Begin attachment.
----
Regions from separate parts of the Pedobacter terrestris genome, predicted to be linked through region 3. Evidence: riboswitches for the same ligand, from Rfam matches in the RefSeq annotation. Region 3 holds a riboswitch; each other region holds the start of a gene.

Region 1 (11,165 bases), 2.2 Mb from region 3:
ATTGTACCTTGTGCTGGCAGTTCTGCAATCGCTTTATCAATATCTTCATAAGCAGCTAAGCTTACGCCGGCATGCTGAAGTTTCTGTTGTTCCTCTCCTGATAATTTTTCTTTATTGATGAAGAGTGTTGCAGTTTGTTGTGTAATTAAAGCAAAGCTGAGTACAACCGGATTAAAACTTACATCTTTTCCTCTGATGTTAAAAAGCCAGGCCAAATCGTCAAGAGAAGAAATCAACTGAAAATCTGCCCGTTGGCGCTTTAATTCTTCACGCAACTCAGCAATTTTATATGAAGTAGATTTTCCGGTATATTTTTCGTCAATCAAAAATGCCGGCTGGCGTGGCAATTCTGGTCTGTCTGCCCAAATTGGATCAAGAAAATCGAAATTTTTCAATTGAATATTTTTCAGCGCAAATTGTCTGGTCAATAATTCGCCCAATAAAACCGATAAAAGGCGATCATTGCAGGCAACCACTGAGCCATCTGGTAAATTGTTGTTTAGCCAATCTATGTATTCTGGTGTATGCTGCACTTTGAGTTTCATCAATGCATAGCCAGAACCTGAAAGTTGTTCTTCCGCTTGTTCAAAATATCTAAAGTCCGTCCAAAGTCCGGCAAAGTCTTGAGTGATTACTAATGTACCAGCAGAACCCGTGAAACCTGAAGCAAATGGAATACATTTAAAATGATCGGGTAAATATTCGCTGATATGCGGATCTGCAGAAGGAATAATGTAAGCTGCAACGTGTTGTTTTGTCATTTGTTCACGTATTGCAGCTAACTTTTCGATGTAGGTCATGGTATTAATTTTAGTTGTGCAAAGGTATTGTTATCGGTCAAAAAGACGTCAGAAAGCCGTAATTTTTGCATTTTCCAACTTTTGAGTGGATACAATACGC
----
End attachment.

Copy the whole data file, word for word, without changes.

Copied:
Regions from separate parts of the Pedobacter terrestris genome, predicted to be linked through region 3. Evidence: riboswitches for the same ligand, from Rfam matches in the RefSeq annotation. Region 3 holds a riboswitch; each other region holds the start of a gene.

Region 1 (11,165 bases), 2.2 Mb from region 3:
ATTGTACCTTGTGCTGGCAGTTCTGCAATCGCTTTATCAATATCTTCATAAGCAGCTAAGCTTACGCCGGCATGCTGAAGTTTCTGTTGTTCCTCTCCTGATAATTTTTCTTTATTGATGAAGAGTGTTGCAGTTTGTTGTGTAATTAAAGCAAAGCTGAGTACAACCGGATTAAAACTTACATCTTTTCCTCTGATGTTAAAAAGCCAGGCCAAATCGTCAAGAGAAGAAATCAACTGAAAATCTGCCCGTTGGCGCTTTAATTCTTCACGCAACTCAGCAATTTTATATGAAGTAGATTTTCCGGTATATTTTTCGTCAATCAAAAATGCCGGCTGGCGTGGCAATTCTGGTCTGTCTGCCCAAATTGGATCAAGAAAATCGAAATTTTTCAATTGAATATTTTTCAGCGCAAATTGTCTGGTCAATAATTCGCCCAATAAAACCGATAAAAGGCGATCATTGCAGGCAACCACTGAGCCATCTGGTAAATTGTTGTTTAGCCAATCTATGTATTCTGGTGTATGCTGCACTTTGAGTTTCATCAATGCATAGCCAGAACCTGAAAGTTGTTCTTCCGCTTGTTCAAAATATCTAAAGTCCGTCCAAAGTCCGGCAAAGTCTTGAGTGATTACTAATGTACCAGCAGAACCCGTGAAACCTGAAGCAAATGGAATACATTTAAAATGATCGGGTAAATATTCGCTGATATGCGGATCTGCAGAAGGAATAATGTAAGCTGCAACGTGTTGTTTTGTCATTTGTTCACGTATTGCAGCTAACTTTTCGATGTAGGTCATGGTATTAATTTTAGTTGTGCAAAGGTATTGTTATCGGTCAAAAAGACGTCAGAAAGCCGTAATTTTTGCATTTTCCAACTTTTGAGTGGATACAATACGC